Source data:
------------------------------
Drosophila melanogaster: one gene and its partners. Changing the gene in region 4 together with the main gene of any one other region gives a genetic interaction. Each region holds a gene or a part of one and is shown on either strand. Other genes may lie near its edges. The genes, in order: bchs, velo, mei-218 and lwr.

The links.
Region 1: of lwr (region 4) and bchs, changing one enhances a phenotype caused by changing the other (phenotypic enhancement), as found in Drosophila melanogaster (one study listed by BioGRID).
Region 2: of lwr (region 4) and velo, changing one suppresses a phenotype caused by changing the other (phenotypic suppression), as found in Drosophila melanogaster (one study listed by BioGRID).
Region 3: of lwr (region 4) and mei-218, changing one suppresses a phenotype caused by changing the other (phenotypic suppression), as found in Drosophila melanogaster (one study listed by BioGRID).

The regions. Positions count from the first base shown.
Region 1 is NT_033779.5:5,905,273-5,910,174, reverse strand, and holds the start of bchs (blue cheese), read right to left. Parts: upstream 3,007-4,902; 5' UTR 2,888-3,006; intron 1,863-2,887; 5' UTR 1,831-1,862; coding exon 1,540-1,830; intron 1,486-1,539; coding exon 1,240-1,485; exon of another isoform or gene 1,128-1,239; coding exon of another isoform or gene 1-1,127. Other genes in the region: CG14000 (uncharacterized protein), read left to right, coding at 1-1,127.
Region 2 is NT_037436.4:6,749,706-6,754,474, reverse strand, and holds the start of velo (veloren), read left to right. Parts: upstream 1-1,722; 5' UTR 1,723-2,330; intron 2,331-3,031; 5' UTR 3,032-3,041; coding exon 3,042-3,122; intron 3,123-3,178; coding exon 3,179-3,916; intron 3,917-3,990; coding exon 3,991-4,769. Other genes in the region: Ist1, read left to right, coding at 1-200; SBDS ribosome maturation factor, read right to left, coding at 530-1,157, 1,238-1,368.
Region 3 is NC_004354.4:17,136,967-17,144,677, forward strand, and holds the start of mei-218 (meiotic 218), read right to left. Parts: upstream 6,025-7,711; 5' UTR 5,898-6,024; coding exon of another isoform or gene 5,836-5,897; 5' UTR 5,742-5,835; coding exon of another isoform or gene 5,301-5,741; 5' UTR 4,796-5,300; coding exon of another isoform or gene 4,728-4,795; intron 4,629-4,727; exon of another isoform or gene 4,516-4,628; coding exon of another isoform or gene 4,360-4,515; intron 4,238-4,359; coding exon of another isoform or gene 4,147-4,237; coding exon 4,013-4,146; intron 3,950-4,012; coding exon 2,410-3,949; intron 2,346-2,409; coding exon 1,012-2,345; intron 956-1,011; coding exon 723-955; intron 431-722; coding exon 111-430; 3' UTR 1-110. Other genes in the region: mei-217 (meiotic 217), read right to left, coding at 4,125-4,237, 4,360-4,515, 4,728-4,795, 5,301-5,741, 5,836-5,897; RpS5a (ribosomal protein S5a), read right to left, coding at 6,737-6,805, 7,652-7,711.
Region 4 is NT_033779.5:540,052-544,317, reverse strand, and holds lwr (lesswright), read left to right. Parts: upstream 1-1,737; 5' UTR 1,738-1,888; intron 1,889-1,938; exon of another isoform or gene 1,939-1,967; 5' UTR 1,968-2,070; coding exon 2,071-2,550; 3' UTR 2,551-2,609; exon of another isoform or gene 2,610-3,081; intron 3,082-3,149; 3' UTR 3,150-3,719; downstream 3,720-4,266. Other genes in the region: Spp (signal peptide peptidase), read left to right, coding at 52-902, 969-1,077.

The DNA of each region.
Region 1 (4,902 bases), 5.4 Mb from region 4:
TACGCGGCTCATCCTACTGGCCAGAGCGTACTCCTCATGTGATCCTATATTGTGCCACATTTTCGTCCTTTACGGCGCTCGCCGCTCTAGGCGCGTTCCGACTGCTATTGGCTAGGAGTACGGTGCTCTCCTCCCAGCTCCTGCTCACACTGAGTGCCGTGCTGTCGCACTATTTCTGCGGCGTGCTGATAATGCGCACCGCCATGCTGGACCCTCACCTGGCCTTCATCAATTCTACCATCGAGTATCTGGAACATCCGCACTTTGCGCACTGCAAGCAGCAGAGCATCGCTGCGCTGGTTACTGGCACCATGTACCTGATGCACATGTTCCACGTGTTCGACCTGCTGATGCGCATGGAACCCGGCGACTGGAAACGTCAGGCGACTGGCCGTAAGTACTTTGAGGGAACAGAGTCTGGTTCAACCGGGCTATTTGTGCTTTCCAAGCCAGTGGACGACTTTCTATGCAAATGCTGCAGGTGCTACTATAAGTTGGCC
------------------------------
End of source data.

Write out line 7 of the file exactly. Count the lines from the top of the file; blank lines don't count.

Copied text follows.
Region 1 is NT_033779.5:5,905,273-5,910,174, reverse strand, and holds the start of bchs (blue cheese), read right to left. Parts: upstream 3,007-4,902; 5' UTR 2,888-3,006; intron 1,863-2,887; 5' UTR 1,831-1,862; coding exon 1,540-1,830; intron 1,486-1,539; coding exon 1,240-1,485; exon of another isoform or gene 1,128-1,239; coding exon of another isoform or gene 1-1,127. Other genes in the region: CG14000 (uncharacterized protein), read left to right, coding at 1-1,127.